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Meharry Medical College looks back on history of service

11/7/2001 News media contact: Linda Green · (615) 742-5470 · Nashville, Tenn

By the Rev. Hilda R. Davis*

NASHVILLE, Tenn. (UMNS) - An act of kindness that a family of ex-slaves extended to a white man 125 years ago led to the creation of a health care facility for the poor and underserved.

That event was remembered recently on the anniversary of the founding of Meharry Medical College, the only free-standing professional school affiliated with the United Methodist Church.

During an Oct. 28 worship service at Clark Memorial United Methodist Church, Meharry President John E. Maupin reflected on the historically black school's history and service.

"I'm blessed to be a part of Meharry Medical College. I was taught by one of my mentors that with great blessings come great responsibility," he said.

Maupin has taken that responsibility seriously and has built coalitions to move Meharry ahead financially and academically. In his message on the 125th anniversary of the college's founding, he credited Meharry's success to an "institutional spirituality" emphasized in the school motto, "Worship of God through service to mankind," and reflected in its history.

"Our institutional spirituality has allowed us to stick to our mission of caring for the poor and underserved for 125 years," he told the congregation, filled with friends of Clark Memorial and Meharry. The college's history is intertwined with that of the church.

Maupin's message marked the beginning of a yearlong celebration through community events, culminating in alumni reunions and a commencement exercise in May.

In his remarks, Maupin recounted the Meharry story, which began when a family of freed slaves had the courage to answer a white man's knock on their door. In the early 1800s, the knock may have been cause for fear: the family risked possible capture and return to slavery. However, the ex-slaves recognized their responsibility to serve others, Maupin said. The family's name is unknown, but he noted: "It was not who did it, but the spirit in which it was done."

Upon opening the door, the family found a young, white man needing help. Despite the risk involved, the family helped Samuel Meharry, whose salt wagon had fallen into a ditch. Afterward, he promised to reward their service by doing "something for your race."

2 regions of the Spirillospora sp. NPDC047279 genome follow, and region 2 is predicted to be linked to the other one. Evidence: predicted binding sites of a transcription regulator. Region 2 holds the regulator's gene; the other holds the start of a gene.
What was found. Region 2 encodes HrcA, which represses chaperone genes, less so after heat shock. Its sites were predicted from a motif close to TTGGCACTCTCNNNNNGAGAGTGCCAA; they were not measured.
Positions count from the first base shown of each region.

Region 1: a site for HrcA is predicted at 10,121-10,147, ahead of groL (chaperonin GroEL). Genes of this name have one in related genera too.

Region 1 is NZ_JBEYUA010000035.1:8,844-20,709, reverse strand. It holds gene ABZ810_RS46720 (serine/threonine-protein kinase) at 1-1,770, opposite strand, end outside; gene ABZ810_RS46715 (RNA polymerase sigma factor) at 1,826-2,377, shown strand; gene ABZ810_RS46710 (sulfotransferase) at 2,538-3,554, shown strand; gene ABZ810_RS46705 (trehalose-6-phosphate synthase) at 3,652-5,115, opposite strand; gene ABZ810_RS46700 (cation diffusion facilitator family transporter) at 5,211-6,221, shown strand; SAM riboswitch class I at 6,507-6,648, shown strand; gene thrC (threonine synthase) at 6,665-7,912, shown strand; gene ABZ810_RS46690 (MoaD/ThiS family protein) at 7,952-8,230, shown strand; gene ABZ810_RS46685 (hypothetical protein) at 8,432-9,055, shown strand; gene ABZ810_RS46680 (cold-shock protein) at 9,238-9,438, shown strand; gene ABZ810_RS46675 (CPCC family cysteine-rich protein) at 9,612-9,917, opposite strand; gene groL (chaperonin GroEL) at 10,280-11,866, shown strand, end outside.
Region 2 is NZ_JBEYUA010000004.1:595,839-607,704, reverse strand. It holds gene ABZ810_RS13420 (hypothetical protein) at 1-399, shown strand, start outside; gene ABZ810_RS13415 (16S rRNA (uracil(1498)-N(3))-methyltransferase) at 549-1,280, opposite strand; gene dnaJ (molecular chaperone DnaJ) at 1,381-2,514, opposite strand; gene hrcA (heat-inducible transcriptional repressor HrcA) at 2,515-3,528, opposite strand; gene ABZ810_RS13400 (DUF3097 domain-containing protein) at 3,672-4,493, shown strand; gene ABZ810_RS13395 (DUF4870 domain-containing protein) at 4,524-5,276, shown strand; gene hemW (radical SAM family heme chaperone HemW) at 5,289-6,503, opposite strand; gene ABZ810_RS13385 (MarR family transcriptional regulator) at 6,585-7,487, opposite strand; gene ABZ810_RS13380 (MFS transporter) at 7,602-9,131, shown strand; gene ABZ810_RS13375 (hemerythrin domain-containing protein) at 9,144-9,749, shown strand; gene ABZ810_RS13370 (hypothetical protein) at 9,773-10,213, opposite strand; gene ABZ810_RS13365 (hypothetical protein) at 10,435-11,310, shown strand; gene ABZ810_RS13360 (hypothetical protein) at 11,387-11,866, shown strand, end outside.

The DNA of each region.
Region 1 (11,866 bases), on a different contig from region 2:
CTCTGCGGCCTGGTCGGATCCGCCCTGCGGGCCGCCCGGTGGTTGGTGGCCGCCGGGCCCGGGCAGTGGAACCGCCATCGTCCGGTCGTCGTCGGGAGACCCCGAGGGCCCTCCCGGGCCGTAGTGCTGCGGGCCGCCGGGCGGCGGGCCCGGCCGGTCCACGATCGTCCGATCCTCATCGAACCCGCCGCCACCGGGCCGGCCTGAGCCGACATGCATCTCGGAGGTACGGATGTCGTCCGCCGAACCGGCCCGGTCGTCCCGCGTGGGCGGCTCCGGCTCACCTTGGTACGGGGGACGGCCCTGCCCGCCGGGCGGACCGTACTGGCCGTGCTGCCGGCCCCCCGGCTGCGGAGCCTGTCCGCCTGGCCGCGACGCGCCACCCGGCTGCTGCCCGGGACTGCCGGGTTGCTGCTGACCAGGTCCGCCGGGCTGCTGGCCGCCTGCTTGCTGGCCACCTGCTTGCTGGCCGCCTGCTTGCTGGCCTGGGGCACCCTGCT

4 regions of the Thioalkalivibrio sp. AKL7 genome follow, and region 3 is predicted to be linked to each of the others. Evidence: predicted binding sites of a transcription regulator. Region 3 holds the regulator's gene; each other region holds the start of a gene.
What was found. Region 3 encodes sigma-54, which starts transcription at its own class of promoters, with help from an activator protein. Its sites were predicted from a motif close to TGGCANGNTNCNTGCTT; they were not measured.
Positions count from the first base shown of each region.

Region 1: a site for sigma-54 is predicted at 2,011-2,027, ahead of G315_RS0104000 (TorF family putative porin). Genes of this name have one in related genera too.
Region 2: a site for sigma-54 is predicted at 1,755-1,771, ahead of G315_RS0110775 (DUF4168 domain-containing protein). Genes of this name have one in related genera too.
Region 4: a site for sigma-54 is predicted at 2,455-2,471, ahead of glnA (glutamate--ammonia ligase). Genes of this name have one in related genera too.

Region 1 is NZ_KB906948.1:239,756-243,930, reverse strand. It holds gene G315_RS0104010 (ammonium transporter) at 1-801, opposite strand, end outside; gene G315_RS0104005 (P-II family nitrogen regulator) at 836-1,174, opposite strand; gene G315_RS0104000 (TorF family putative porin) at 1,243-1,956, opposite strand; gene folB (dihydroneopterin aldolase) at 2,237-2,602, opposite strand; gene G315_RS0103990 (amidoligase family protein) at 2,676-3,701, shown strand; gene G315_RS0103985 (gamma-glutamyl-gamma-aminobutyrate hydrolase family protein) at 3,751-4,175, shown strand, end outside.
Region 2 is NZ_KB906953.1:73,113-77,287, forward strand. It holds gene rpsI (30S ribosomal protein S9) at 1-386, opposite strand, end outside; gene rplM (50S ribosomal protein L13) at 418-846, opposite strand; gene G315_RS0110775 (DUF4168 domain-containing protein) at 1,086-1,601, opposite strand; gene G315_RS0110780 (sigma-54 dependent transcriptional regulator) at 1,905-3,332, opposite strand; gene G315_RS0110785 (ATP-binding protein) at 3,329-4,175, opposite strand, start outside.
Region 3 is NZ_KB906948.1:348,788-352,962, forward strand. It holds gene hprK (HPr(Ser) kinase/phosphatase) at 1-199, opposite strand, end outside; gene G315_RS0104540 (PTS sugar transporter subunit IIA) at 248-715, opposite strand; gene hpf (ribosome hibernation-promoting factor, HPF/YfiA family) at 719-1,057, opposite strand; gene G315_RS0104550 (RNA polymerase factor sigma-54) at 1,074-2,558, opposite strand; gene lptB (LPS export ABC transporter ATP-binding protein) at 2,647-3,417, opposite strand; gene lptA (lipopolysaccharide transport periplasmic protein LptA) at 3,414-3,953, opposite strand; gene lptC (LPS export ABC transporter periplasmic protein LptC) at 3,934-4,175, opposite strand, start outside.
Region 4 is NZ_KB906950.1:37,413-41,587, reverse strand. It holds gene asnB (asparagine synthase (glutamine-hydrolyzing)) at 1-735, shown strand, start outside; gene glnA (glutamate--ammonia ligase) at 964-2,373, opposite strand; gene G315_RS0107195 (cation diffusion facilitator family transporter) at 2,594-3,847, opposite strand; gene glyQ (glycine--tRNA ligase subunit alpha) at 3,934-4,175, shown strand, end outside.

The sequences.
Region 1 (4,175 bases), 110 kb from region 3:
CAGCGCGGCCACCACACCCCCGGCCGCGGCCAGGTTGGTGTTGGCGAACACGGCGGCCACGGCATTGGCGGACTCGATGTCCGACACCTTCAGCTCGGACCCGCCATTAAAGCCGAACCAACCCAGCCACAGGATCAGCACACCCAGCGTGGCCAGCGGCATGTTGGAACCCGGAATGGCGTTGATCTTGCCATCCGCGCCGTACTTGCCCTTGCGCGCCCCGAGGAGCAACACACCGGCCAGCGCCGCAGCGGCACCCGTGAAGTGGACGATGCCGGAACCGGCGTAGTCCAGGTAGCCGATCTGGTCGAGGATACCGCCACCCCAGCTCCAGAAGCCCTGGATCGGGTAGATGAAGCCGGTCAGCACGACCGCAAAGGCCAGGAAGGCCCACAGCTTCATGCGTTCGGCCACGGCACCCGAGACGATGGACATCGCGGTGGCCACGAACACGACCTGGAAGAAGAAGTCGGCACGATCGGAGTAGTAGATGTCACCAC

Fifty years later, a financial contribution from Meharry and his brothers, in addition to contributions from the Methodist Episcopal Church and others, led to the 1876 founding of the Medical Department of Central Tennessee College. In 1900, the name was changed to Meharry Medical College.

As one of the 11 predominantly black colleges historically related to the United Methodist Church, the institution receives support from the Black College Fund. It is the only "free-standing" graduate and professional school of the 124 United Methodist-related colleges and universities. The college's mission is to serve the "unserved and underserved," and it continues to send a large number of graduates to places that otherwise would have no medical care. To ensure its future, the college has embarked on a capital campaign to raise $125 million by 2004.

Meharry's institutional spirituality has enabled it to survive through years of struggle.

"I believe that this spirituality is a result of Meharry being formed in a religious community -- Clark Chapel," said Dr. Fred Fielder, former dean of the Meharry School of Dentistry and long-time member of Clark Memorial United Methodist Church. "The Clark Chapel and Central Tennessee College were both on Franklin Street, and possibly when Dr. Braden, who was a
Methodist minister, looked around for a place for the new medical department to train black students ... it seemed reasonable to have them meet in a black Methodist church."

Clark Chapel continued its connection with the school through the years. In 1931, the college moved to North Nashville, and the church moved the same area in the late 1930s.

Charlotte Walker, a retired physician and daughter of a former head of surgery, remembers moving to the current location on Fourteenth Avenue. "My father joined Clark in 1930, while he was a student at Meharry. I was 4 years old when the entire church marched from our old location in a Seventh Adventist Church to our own new church building." She and her brother, Matthew, are still active in the life of Clark.

Another member, Birdie Brown, married a Meharry dentist, and together they reared five children. "All of our children were active in everything at Clark," she recalled. Four of their children graduated from Meharry Medical College.

Pam and Leon Harris, medical students at Meharry, represent the future of both institutions as they train to work in medicine while at the same time providing service at Clark. They and their four boys were invited to visit Clark by a Meharry professor, and they stayed.

The Rev. John Corry, the first chaplain and director of pastoral services at Meharry, was also a pastor of Clark Memorial. He began at the college under the presidency of Lloyd Elam and continues providing spiritual leadership today under Maupin. He also is president of the United Methodist Judicial Council, the denomination's supreme court.

Said Corry: "I took the position of spiritual leader at Meharry because the motto of 'Worship of God through service to mankind' is the same as my own understanding of ministry."

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*Davis is a United Methodist clergywoman. She teaches religion at Vanderbilt Divinity School and medical ethics at Tennessee Sate University in Nashville.

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